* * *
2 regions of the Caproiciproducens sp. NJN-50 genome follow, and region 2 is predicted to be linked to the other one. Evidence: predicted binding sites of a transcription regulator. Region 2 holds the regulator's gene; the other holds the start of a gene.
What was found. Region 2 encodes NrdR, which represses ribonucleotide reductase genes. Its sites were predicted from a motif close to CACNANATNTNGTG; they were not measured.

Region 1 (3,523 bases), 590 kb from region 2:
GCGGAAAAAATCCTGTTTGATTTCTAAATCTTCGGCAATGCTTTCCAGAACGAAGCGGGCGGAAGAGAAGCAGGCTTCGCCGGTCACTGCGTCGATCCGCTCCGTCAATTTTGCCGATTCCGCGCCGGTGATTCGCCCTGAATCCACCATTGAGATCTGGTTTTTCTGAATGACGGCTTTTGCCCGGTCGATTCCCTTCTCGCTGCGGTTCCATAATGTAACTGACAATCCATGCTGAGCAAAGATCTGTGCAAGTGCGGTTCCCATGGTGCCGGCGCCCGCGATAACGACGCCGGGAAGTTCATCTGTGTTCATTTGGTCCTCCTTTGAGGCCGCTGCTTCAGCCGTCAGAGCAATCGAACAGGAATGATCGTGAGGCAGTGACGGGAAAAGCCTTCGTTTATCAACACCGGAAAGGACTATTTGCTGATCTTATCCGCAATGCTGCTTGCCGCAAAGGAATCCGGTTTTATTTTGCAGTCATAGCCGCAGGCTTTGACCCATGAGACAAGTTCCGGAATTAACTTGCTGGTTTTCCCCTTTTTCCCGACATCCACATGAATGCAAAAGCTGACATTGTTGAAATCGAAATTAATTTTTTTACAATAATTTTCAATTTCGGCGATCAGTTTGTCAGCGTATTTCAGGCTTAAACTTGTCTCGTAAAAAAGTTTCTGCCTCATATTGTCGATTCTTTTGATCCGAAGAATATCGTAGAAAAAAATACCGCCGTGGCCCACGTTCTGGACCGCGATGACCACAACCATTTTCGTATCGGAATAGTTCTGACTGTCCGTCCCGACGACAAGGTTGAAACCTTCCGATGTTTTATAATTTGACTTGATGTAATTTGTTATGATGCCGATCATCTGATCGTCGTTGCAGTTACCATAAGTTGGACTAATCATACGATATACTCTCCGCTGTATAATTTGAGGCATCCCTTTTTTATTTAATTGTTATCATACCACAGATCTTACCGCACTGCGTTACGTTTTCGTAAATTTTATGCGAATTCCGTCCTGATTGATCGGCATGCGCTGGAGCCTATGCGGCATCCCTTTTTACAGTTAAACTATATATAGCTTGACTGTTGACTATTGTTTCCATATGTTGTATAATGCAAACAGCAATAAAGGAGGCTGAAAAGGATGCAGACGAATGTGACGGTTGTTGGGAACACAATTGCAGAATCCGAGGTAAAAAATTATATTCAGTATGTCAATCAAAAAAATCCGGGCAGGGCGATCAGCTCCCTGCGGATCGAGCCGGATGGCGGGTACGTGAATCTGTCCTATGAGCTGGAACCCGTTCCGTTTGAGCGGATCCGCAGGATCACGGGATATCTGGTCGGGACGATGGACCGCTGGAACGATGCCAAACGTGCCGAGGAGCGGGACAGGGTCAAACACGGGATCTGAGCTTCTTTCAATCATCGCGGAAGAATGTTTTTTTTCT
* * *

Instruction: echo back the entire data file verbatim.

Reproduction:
2 regions of the Caproiciproducens sp. NJN-50 genome follow, and region 2 is predicted to be linked to the other one. Evidence: predicted binding sites of a transcription regulator. Region 2 holds the regulator's gene; the other holds the start of a gene.
What was found. Region 2 encodes NrdR, which represses ribonucleotide reductase genes. Its sites were predicted from a motif close to CACNANATNTNGTG; they were not measured.

Region 1 (3,523 bases), 590 kb from region 2:
GCGGAAAAAATCCTGTTTGATTTCTAAATCTTCGGCAATGCTTTCCAGAACGAAGCGGGCGGAAGAGAAGCAGGCTTCGCCGGTCACTGCGTCGATCCGCTCCGTCAATTTTGCCGATTCCGCGCCGGTGATTCGCCCTGAATCCACCATTGAGATCTGGTTTTTCTGAATGACGGCTTTTGCCCGGTCGATTCCCTTCTCGCTGCGGTTCCATAATGTAACTGACAATCCATGCTGAGCAAAGATCTGTGCAAGTGCGGTTCCCATGGTGCCGGCGCCCGCGATAACGACGCCGGGAAGTTCATCTGTGTTCATTTGGTCCTCCTTTGAGGCCGCTGCTTCAGCCGTCAGAGCAATCGAACAGGAATGATCGTGAGGCAGTGACGGGAAAAGCCTTCGTTTATCAACACCGGAAAGGACTATTTGCTGATCTTATCCGCAATGCTGCTTGCCGCAAAGGAATCCGGTTTTATTTTGCAGTCATAGCCGCAGGCTTTGACCCATGAGACAAGTTCCGGAATTAACTTGCTGGTTTTCCCCTTTTTCCCGACATCCACATGAATGCAAAAGCTGACATTGTTGAAATCGAAATTAATTTTTTTACAATAATTTTCAATTTCGGCGATCAGTTTGTCAGCGTATTTCAGGCTTAAACTTGTCTCGTAAAAAAGTTTCTGCCTCATATTGTCGATTCTTTTGATCCGAAGAATATCGTAGAAAAAAATACCGCCGTGGCCCACGTTCTGGACCGCGATGACCACAACCATTTTCGTATCGGAATAGTTCTGACTGTCCGTCCCGACGACAAGGTTGAAACCTTCCGATGTTTTATAATTTGACTTGATGTAATTTGTTATGATGCCGATCATCTGATCGTCGTTGCAGTTACCATAAGTTGGACTAATCATACGATATACTCTCCGCTGTATAATTTGAGGCATCCCTTTTTTATTTAATTGTTATCATACCACAGATCTTACCGCACTGCGTTACGTTTTCGTAAATTTTATGCGAATTCCGTCCTGATTGATCGGCATGCGCTGGAGCCTATGCGGCATCCCTTTTTACAGTTAAACTATATATAGCTTGACTGTTGACTATTGTTTCCATATGTTGTATAATGCAAACAGCAATAAAGGAGGCTGAAAAGGATGCAGACGAATGTGACGGTTGTTGGGAACACAATTGCAGAATCCGAGGTAAAAAATTATATTCAGTATGTCAATCAAAAAAATCCGGGCAGGGCGATCAGCTCCCTGCGGATCGAGCCGGATGGCGGGTACGTGAATCTGTCCTATGAGCTGGAACCCGTTCCGTTTGAGCGGATCCGCAGGATCACGGGATATCTGGTCGGGACGATGGACCGCTGGAACGATGCCAAACGTGCCGAGGAGCGGGACAGGGTCAAACACGGGATCTGAGCTTCTTTCAATCATCGCGGAAGAATGTTTTTTTTCT